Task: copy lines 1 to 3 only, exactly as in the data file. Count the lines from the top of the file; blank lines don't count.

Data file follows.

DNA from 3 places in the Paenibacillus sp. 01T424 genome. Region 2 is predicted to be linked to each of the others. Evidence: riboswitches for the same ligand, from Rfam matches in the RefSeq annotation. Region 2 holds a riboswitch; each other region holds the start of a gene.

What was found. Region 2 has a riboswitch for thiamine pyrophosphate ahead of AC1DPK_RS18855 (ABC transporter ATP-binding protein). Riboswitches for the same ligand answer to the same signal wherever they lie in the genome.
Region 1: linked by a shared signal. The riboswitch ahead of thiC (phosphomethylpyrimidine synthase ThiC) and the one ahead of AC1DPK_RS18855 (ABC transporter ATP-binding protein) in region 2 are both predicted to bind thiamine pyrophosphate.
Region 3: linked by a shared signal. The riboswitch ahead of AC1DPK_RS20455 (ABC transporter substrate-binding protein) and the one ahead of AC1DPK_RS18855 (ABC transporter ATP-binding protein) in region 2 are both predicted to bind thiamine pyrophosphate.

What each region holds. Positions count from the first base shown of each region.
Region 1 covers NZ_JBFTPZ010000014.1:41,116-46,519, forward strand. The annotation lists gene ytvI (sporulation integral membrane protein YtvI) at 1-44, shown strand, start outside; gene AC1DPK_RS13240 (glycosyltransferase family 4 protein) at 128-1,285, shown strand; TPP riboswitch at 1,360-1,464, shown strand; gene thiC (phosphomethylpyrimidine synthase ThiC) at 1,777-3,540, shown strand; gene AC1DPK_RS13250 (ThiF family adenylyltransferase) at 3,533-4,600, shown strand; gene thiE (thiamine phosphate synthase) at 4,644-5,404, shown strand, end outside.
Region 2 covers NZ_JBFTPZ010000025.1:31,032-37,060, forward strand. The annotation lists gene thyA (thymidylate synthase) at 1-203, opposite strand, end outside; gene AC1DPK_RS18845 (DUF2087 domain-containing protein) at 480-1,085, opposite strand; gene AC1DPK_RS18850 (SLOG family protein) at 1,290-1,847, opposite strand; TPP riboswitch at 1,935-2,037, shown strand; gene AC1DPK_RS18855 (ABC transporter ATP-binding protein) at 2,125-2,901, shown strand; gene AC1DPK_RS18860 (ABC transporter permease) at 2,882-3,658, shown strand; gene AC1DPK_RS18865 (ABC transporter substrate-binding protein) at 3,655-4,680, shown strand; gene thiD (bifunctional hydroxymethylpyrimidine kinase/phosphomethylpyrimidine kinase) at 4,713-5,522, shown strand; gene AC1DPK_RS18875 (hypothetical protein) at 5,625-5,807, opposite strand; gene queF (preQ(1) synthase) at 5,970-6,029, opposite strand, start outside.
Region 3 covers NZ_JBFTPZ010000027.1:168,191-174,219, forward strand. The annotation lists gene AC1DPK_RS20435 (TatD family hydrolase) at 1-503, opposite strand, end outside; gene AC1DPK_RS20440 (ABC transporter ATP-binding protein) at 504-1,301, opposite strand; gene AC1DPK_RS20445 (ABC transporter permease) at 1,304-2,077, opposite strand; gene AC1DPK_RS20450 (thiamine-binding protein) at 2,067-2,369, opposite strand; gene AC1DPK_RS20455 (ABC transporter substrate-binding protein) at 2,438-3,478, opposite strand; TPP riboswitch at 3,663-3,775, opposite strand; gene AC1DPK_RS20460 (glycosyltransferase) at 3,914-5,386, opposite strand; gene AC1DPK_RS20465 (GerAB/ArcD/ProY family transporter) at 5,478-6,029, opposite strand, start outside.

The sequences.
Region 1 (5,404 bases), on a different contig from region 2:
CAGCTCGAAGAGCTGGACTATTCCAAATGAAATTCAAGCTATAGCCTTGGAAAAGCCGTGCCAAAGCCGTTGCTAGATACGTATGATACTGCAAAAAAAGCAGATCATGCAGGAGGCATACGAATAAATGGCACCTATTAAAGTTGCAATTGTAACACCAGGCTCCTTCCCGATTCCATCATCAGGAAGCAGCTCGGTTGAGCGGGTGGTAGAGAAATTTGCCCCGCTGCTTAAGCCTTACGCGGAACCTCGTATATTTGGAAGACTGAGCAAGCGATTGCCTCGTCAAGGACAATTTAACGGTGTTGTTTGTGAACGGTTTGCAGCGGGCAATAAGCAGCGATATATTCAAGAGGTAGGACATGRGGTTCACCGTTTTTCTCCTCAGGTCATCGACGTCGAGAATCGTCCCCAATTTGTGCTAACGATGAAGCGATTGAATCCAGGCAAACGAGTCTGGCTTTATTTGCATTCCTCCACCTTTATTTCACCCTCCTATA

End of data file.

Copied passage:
DNA from 3 places in the Paenibacillus sp. 01T424 genome. Region 2 is predicted to be linked to each of the others. Evidence: riboswitches for the same ligand, from Rfam matches in the RefSeq annotation. Region 2 holds a riboswitch; each other region holds the start of a gene.

What was found. Region 2 has a riboswitch for thiamine pyrophosphate ahead of AC1DPK_RS18855 (ABC transporter ATP-binding protein). Riboswitches for the same ligand answer to the same signal wherever they lie in the genome.
Region 1: linked by a shared signal. The riboswitch ahead of thiC (phosphomethylpyrimidine synthase ThiC) and the one ahead of AC1DPK_RS18855 (ABC transporter ATP-binding protein) in region 2 are both predicted to bind thiamine pyrophosphate.